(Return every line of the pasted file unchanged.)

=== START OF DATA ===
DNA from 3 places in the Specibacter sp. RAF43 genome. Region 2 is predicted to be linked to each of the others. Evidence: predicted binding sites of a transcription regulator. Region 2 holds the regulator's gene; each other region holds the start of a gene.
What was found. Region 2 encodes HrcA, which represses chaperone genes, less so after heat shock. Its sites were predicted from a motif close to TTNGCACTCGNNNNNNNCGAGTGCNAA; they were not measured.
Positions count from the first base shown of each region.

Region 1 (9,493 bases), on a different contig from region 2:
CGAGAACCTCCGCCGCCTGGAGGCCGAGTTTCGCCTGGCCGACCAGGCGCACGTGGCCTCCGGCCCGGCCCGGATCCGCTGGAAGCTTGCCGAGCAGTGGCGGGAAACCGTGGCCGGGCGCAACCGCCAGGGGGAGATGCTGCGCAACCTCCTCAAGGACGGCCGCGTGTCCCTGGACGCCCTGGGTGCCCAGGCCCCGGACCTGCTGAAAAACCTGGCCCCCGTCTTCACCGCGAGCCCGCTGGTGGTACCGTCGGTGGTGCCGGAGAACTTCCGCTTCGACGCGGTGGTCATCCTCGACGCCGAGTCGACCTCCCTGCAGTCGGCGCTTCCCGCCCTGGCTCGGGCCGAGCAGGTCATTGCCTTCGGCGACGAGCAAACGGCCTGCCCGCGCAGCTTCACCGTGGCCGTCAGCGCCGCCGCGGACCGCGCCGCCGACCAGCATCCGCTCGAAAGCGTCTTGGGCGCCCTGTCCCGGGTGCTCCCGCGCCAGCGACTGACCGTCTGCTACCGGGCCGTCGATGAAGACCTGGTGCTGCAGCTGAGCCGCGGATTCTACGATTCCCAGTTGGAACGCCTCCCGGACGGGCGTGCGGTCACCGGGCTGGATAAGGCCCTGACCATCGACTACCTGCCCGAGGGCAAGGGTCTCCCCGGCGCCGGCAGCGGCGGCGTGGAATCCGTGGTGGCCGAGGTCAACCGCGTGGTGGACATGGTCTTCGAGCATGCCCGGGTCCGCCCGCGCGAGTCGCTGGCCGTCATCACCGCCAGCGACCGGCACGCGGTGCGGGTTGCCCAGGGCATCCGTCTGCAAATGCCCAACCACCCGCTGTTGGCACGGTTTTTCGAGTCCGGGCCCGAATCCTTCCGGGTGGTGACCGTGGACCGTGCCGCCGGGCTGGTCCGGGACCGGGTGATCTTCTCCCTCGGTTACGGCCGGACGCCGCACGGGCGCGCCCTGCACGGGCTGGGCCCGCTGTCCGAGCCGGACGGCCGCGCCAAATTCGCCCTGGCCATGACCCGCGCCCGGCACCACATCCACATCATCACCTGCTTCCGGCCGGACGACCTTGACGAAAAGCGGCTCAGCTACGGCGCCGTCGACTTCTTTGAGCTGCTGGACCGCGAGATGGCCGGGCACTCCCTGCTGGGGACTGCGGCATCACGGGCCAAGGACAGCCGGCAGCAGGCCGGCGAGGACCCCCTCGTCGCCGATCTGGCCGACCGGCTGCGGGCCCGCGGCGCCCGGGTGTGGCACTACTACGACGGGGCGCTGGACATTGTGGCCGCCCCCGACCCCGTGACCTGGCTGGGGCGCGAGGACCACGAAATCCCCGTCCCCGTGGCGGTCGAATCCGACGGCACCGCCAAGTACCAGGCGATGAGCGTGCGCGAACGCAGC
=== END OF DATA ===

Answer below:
DNA from 3 places in the Specibacter sp. RAF43 genome. Region 2 is predicted to be linked to each of the others. Evidence: predicted binding sites of a transcription regulator. Region 2 holds the regulator's gene; each other region holds the start of a gene.
What was found. Region 2 encodes HrcA, which represses chaperone genes, less so after heat shock. Its sites were predicted from a motif close to TTNGCACTCGNNNNNNNCGAGTGCNAA; they were not measured.
Positions count from the first base shown of each region.

Region 1 (9,493 bases), on a different contig from region 2:
CGAGAACCTCCGCCGCCTGGAGGCCGAGTTTCGCCTGGCCGACCAGGCGCACGTGGCCTCCGGCCCGGCCCGGATCCGCTGGAAGCTTGCCGAGCAGTGGCGGGAAACCGTGGCCGGGCGCAACCGCCAGGGGGAGATGCTGCGCAACCTCCTCAAGGACGGCCGCGTGTCCCTGGACGCCCTGGGTGCCCAGGCCCCGGACCTGCTGAAAAACCTGGCCCCCGTCTTCACCGCGAGCCCGCTGGTGGTACCGTCGGTGGTGCCGGAGAACTTCCGCTTCGACGCGGTGGTCATCCTCGACGCCGAGTCGACCTCCCTGCAGTCGGCGCTTCCCGCCCTGGCTCGGGCCGAGCAGGTCATTGCCTTCGGCGACGAGCAAACGGCCTGCCCGCGCAGCTTCACCGTGGCCGTCAGCGCCGCCGCGGACCGCGCCGCCGACCAGCATCCGCTCGAAAGCGTCTTGGGCGCCCTGTCCCGGGTGCTCCCGCGCCAGCGACTGACCGTCTGCTACCGGGCCGTCGATGAAGACCTGGTGCTGCAGCTGAGCCGCGGATTCTACGATTCCCAGTTGGAACGCCTCCCGGACGGGCGTGCGGTCACCGGGCTGGATAAGGCCCTGACCATCGACTACCTGCCCGAGGGCAAGGGTCTCCCCGGCGCCGGCAGCGGCGGCGTGGAATCCGTGGTGGCCGAGGTCAACCGCGTGGTGGACATGGTCTTCGAGCATGCCCGGGTCCGCCCGCGCGAGTCGCTGGCCGTCATCACCGCCAGCGACCGGCACGCGGTGCGGGTTGCCCAGGGCATCCGTCTGCAAATGCCCAACCACCCGCTGTTGGCACGGTTTTTCGAGTCCGGGCCCGAATCCTTCCGGGTGGTGACCGTGGACCGTGCCGCCGGGCTGGTCCGGGACCGGGTGATCTTCTCCCTCGGTTACGGCCGGACGCCGCACGGGCGCGCCCTGCACGGGCTGGGCCCGCTGTCCGAGCCGGACGGCCGCGCCAAATTCGCCCTGGCCATGACCCGCGCCCGGCACCACATCCACATCATCACCTGCTTCCGGCCGGACGACCTTGACGAAAAGCGGCTCAGCTACGGCGCCGTCGACTTCTTTGAGCTGCTGGACCGCGAGATGGCCGGGCACTCCCTGCTGGGGACTGCGGCATCACGGGCCAAGGACAGCCGGCAGCAGGCCGGCGAGGACCCCCTCGTCGCCGATCTGGCCGACCGGCTGCGGGCCCGCGGCGCCCGGGTGTGGCACTACTACGACGGGGCGCTGGACATTGTGGCCGCCCCCGACCCCGTGACCTGGCTGGGGCGCGAGGACCACGAAATCCCCGTCCCCGTGGCGGTCGAATCCGACGGCACCGCCAAGTACCAGGCGATGAGCGTGCGCGAACGCAGC